Three's Company BOM - Patchwork Posse

Tiptoe QAL - Porch Swing Quilts

Ultimate Sampler Quilt - 365 Challenge - Kathryn Kerr


Patterns or Books with Concurrent Online Quilt-A-Longs:

2018 Block of the Month Sampler (purchase The Quilter's Planner) - Cheryl Brickey and Stephanie Palmer of The Quilter's Planner

Celestial Star Stitch-Along (EPP) (purchase Quilting on the Go: English Paper Piecing by Sharon Burgess) - Carolyn Pytlik and Red Thread Studio

City Tiles - Emily of Quilty Love

Classic Meets Modern QAL - Kelly Young of My Quilt Infatuation

Dresden Neighborhood - Kim Lapacek of Persimon Dreams

Elizabeth Hartman All The Animals Sew-Along (purchase one or more patterns) - Angie of Gnome Angel

Farmer's Wife 1930's Sampler Quilt Sew-along (purchase The Farmer's Wife 1930s Sampler Quilt book by Laurie Aaron Hird) - Angie of Gnome Angel

Girl Next Door QAL - Charlotte Noll and Red Thread Studio

Heartland Heritage Sew Along - Heather of The Sewing Loft and Amy Ellis

Machine Quilting Party 2018 (purchase Explore Walking Foot Quilting with Leah Day) - author Leah Day

*Patches of Blue QAL (purchase Patches of Blue) - book author Edyta Sitar

Patchwork City Sewalong 2018 (#patchworkcitysewalong2018 - purchase Patchwork City by Elizabeth Hartman) - on Instagram with @bibliosewandso and @nicships

Rainy Days and Sun Days (purchase Distinctive Dresdens) - book author Katja Marek of Katja's Quilt Shoppe

Regatta Sew Along - Roseanne of Home Sewn By Us

Row Along (purchase Quilting Row By Row) - book authors Jeanette White and Erin Hamilton of The Piper's Girls

*Sewing a Village Sew-a-long (purchase Village pattern by Jumble, Ms. Rosie's Quilt Co.) - Stitch Supply Co.

*Sienna Burst QAL (purchase Sienna Burst pattern) - Meghan Buchanan of Then Came June

Snowflake Suite (4 patterns to choose from) - Jessie Zeigler of Threaded Quilting

Squiggles Quilt Along (purchase Piece and Quilt with Precuts) - author Christa Watson of Christa Quilts

*Wainwright QAL (purchase Wainwright pattern) - Carolyn Friedlander

Year of the Fat Quarter (various patterns and bundles available for purchase) - Fat Quarter Shop


Patterns Available for Purchase:

Aunt Grace Baskets of Scraps - It's Sew Emma with Marcus Fabrics

Bristle Creek Farmhouse - Marcus Fabrics

Etoiles Rouges - Kathryn Kerry of Green Avenue Quilts

Golden Days - Jen Kingwell

Les Amis Quilt - 2018 Craftsy BOM - Shelley Cavanna and Craftsy

Monthly Sampler Mini - Sedef of Down Grapevine Lane


Subscription Programs:

Aunt Grace Baskets of Scraps BOM - Judie Rothermel for Marcus Brothers Fabrics through Fat Quarter Shop

BOM 2018 (3 quilts to choose from) - Esther Aliu

Grasshopper Quilt BOM - Sarah Fielke

Hanami BOM - LoveBug Studios (started in Dec.)

*Inner Garden BOM - Anna Maria Horner

Mandolin Quilt Club (EPP) - Jodi of Tales of Cloth

Mighty Lucky Quilting Club - Lucky Spool Media

Murder Mystery Quilt by Whip Stitch

My Magical Garden - Sue Pelland Designs

Rainbow Triangles Mystery BOM - Rebecca Bryan of Bryan House Quilts

Simple Folk Quilt BOM - Sarah Fielke

Stellar Stars BOM - Blast Off Club - Cristy Fincher of Purple Daisies Quilting

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Tuesday, February 13, 2018

Note To Self #2: A Quilt Inspired by The Head and the Heart

I made another word quilt for a dear friend, who has been a close companion for about 7 years now. Julie and I meet up a few times a year and stay in near-constant contact through Facebook and Goodreads, where we obsess about Broadway and cheer each other on with our book reading goals, respectively. We've both made each other lots of things over the years, and this year, I thought she deserved a mini quilt with a quote that speaks to both of us.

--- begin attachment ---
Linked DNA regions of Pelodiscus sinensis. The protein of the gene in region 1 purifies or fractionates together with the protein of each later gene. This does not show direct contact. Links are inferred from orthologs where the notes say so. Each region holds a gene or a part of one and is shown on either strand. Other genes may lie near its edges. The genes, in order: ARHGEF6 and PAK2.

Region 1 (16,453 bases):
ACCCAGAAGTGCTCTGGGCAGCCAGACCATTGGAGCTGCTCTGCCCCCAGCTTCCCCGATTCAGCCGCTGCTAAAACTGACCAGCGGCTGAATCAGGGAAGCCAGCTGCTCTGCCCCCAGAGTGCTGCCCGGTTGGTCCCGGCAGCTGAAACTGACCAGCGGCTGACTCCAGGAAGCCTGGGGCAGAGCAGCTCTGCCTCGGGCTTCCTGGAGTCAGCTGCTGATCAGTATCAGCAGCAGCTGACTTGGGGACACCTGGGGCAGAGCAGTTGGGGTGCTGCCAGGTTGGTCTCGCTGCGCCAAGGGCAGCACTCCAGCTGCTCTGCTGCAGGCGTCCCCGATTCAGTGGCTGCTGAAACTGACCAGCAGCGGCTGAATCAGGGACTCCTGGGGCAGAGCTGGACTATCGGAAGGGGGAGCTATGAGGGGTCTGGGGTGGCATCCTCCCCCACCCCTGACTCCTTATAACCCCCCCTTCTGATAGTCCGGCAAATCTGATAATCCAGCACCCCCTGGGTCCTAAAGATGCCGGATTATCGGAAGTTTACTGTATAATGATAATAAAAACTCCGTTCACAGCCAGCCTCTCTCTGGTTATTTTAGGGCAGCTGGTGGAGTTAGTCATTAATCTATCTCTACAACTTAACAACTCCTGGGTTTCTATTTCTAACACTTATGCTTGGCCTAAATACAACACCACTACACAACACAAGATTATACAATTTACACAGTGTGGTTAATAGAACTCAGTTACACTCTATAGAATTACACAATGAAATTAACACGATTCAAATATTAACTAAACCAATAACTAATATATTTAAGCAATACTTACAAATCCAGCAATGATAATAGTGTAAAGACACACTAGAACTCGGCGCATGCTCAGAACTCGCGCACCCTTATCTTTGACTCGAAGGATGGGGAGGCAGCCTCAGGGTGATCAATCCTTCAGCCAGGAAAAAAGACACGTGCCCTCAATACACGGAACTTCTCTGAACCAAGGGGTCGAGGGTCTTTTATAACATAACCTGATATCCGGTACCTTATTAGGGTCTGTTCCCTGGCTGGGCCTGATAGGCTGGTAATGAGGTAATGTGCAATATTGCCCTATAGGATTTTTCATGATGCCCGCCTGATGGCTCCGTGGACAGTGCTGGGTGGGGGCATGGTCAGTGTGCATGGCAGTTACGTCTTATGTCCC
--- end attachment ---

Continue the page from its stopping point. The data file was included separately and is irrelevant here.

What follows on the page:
The quote is from the song "Library Magic" by The Head and The Heart. Julie mentioned the song a while back - it was one I hadn't listened to before by a band I already liked. The phrase "there will always be better days" is repeated several times throughout the song, and it's a perfect reminder. I felt very calm and fulfilled while I quilted it (and listened to the song on repeat, of course).

As I talked about in this post, it always takes some consideration to decide which fonts to quilt in and which threads to use. If it's a dark background, I want the words to be as bright/light as possible; the surrounding quilting can vary, as long as the quilting closest to the words isn't also a light color.

I paired up a bunch of Aurifil threads to make my vision come to life (#2024 white - 28 weight for the words - and #2520 Violet, #1200 Blue Violet, #2735 Medium Blue, #2600 Dove Gray - 50 weight). The blue variegated thread (#4655 Storm At Sea) was the perfect choice for those little pebbles. I love using variegated thread on small details!

Instead of using all solids like in the first Note to Self quilt, I surrounded the words with some precious cuts of Mod Corsage fabric by Anna Maria Horner (which is now even more precious due to Free Spirit Fabrics shutting down - little did I know a couple weeks ago). I found a lovely piece of quilting cotton in my stash for the backing, which Julie said she loved. Good call on that one. :)

While I was taking pictures of the new quilt, I realized the original Note to Self mini quilt was hanging nearby. I had to get a picture, even though the light wasn't totally ideal. My approach to these mini quilts hasn't changed much over the past year, but I still feel like I want to explore this style even more.

What song lyrics would you put on a quilt? I have quite a few, so I think I'll just keep making quilts.

Linking up to Needle and Thread Thursday, TGIFF, Crazy Mom Quilts.

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Thursday, February 8, 2018

Quilting up a Cascade